Audio at LAMDA
We find out how the audio department at LAMDA kept training going during lockdown.
As we resume some face-to-face teaching, we spoke with Screen & Audio tutor Tamsin Collison and students, Laura Woodhouse, Hannah Jarocka and Ahmed Elhaj, to find out how the audio department continued to thrive during lockdown.
Back in March, our graduating actors were in the middle of recording the latest series of audio drama pilots with our creative partner Audible. Then overnight the project was paused, and we all had to quickly adapt to working and learning virtually.
“The past few months were certainly a steep learning curve for the screen and audio department,” tutor Tamsin Collison tells us. “We normally have access to a fully equipped audio suite at our Talgarth Road building, and so I was worried about how to deliver classes to a scattered student body. But we found the transition online was pretty successful, from beginners’ classes right up to full-scale productions and I’ve been really impressed by the positive way students have embraced this new way of learning.”
This was in part helped by the ‘separate’ nature of audio work. “The director and engineer usually work in a different space to actors,” Tamsin explained. “So, for the students, the more familiar they become with working at a distance, the more comfortable they will feel when it comes to working in a physical studio space, with the director and engineer shut away elsewhere – both at LAMDA and in the professional world.”
That’s not to say that the switch to online learning has been without its challenges. “Students have had to become technically adept in new ways – learning how to use their phones as microphones, how to navigate the sound settings on their devices, how to build acoustic dens in their homes. They’ve adapted really well.”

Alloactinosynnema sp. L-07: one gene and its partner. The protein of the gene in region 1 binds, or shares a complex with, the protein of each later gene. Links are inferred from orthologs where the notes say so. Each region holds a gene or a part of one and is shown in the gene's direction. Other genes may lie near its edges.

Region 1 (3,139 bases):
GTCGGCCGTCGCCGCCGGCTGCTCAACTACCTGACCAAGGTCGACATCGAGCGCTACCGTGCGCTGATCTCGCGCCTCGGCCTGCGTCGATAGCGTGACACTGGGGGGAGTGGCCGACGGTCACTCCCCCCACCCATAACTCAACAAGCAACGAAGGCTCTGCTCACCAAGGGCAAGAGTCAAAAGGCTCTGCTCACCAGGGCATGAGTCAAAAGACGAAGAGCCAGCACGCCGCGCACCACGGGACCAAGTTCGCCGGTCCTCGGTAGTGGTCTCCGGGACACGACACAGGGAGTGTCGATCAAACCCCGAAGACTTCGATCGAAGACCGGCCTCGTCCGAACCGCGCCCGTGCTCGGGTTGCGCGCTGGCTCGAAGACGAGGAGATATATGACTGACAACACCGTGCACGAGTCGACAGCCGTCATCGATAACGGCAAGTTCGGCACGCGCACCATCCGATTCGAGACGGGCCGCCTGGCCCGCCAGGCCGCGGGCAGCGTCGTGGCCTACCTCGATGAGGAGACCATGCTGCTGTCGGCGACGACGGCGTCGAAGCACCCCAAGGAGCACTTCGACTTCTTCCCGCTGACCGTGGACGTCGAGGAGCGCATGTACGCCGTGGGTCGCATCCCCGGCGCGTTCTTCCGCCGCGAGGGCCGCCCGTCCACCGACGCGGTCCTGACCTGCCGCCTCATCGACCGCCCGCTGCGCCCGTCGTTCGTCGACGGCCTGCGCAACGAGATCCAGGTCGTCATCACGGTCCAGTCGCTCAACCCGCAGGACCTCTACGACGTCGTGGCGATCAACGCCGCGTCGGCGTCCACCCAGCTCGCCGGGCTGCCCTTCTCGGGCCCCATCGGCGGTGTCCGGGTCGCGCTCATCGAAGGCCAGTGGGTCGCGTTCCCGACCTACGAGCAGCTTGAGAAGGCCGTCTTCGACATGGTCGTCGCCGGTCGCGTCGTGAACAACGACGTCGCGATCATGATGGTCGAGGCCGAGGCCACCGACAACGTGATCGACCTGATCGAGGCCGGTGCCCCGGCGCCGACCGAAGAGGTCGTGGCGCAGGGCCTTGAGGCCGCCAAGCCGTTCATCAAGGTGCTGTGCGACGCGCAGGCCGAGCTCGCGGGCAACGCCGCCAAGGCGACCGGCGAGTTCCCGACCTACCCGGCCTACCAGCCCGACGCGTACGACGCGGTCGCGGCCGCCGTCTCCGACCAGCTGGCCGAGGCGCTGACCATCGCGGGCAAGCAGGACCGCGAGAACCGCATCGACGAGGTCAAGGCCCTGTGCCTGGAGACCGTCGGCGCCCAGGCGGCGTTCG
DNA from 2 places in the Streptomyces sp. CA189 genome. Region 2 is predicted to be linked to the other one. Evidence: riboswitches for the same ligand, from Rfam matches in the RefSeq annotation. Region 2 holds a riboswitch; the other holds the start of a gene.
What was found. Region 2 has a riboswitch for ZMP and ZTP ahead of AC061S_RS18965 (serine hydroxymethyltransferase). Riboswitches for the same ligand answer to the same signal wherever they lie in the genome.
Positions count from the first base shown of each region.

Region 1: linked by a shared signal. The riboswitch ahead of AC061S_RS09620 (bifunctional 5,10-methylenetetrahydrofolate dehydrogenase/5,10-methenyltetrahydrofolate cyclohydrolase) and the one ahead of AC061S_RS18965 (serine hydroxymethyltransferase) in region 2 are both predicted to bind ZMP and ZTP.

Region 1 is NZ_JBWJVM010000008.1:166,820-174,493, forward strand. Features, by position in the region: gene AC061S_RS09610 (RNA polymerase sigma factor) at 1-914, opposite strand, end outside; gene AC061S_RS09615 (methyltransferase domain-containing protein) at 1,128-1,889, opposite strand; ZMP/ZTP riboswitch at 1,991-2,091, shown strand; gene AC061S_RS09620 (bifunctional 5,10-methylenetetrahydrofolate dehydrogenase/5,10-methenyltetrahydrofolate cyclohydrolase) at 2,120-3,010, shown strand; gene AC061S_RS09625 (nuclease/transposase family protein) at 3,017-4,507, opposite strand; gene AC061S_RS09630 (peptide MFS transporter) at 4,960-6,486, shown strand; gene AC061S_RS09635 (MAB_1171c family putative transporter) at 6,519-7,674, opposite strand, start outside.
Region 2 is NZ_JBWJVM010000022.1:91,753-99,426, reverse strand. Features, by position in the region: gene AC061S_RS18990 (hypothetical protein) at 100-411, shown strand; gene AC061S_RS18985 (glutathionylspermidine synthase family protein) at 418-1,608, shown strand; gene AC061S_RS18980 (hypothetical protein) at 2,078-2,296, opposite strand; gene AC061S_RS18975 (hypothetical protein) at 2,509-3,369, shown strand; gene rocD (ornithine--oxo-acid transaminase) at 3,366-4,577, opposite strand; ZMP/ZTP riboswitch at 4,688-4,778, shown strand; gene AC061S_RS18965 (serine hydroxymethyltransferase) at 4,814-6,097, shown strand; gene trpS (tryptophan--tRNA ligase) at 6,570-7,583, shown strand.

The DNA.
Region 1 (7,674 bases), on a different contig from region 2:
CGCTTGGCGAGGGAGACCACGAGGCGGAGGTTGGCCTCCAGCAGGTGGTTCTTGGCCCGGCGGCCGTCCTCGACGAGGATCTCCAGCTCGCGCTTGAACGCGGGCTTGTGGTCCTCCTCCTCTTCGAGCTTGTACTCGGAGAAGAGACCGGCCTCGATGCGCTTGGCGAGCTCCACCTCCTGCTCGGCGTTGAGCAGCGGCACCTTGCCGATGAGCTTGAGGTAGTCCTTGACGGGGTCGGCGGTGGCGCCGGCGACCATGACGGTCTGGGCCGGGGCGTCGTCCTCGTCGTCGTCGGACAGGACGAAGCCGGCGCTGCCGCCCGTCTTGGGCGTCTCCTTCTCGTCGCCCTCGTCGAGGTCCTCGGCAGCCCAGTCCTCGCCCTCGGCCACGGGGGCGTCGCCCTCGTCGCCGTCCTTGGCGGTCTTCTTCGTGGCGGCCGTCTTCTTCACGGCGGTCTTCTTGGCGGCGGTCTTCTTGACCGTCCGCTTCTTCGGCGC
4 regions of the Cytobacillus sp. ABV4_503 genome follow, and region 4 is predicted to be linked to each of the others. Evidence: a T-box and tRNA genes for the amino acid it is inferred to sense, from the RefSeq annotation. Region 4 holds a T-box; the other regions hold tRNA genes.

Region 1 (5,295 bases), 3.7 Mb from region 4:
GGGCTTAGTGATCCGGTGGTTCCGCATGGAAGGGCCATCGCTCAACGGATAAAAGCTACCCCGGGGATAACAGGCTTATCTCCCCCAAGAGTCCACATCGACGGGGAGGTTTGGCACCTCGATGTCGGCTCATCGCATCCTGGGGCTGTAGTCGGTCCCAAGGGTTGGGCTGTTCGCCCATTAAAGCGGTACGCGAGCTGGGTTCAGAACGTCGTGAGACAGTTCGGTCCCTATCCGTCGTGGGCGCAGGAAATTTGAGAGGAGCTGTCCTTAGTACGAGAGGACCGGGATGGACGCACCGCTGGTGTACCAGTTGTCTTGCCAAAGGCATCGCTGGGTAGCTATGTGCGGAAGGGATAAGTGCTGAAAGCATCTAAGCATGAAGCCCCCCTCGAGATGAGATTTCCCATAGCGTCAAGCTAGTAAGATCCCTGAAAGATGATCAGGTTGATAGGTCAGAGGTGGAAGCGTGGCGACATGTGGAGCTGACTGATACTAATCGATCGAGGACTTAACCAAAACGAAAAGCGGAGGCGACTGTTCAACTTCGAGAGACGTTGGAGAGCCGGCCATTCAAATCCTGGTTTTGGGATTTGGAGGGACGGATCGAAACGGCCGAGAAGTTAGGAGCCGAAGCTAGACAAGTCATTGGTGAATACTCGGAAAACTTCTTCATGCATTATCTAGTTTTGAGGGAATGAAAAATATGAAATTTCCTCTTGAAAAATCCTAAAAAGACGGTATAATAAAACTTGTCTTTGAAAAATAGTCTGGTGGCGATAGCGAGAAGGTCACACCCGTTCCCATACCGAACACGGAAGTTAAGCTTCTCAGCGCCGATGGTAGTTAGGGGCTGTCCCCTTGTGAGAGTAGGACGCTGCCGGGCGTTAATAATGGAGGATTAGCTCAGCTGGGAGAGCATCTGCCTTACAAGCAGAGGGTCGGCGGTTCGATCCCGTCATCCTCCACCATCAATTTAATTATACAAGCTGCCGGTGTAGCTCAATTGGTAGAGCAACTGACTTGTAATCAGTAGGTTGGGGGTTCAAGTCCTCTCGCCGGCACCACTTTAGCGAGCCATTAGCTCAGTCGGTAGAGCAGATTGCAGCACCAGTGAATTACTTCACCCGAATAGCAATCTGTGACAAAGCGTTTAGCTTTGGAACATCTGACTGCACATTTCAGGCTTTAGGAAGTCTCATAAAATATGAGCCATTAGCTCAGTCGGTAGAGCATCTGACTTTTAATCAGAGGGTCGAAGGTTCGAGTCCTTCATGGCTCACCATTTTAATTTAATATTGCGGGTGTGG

It turns out there are a few simple tricks to creating your own recording studio at home.
Graduating actor Laura Woodhouse (pictured) explained, “Mine was set up in the cupboard of my bedroom at home in the Midlands. I managed to make it sound-proof by pinning a duvet above and behind me and covering the door with blankets to soften the sound. I was amazed at the creativity of our class to haphazardly improvise recording spaces that actually worked so well. I feel like I can set up my own recording studio anywhere I go now – all I need is a microphone, a duvet, some headphones, and the magical ability to make the builders stop drilling for one minute!”
With make-shift studios set up, the graduating actors got to work on two pioneering remote-recording radio drama projects. Tamsin and Jack Thrush (Screen & Audio production technician) worked with students to record episodes of Alien: Out of the Shadows by Tim Lebbon, and LAMDA Exams alum Neil Gaiman’s Anansi Boys. Both series were dramatized by the audio director Dirk Maggs, who generously granted LAMDA permission to use his scripts.
The episodes were recorded using the software Cleanfeed, which works in a similar way to Zoom but with audio only. A host will invite cast members into a shared audio ‘studio’ space, which they connect into via a microphone (such as on a mobile phone) and a separate set of headphones. The director and engineer are also linked into the space so everyone can talk to each other.
Production and Technical Arts student Hannah Jarocka assisted editing one of the radio plays. “My only editing experience prior to this was video editing, so as well as trying to wrap my head around a new software I was also adjusting to a different way of editing” she told us.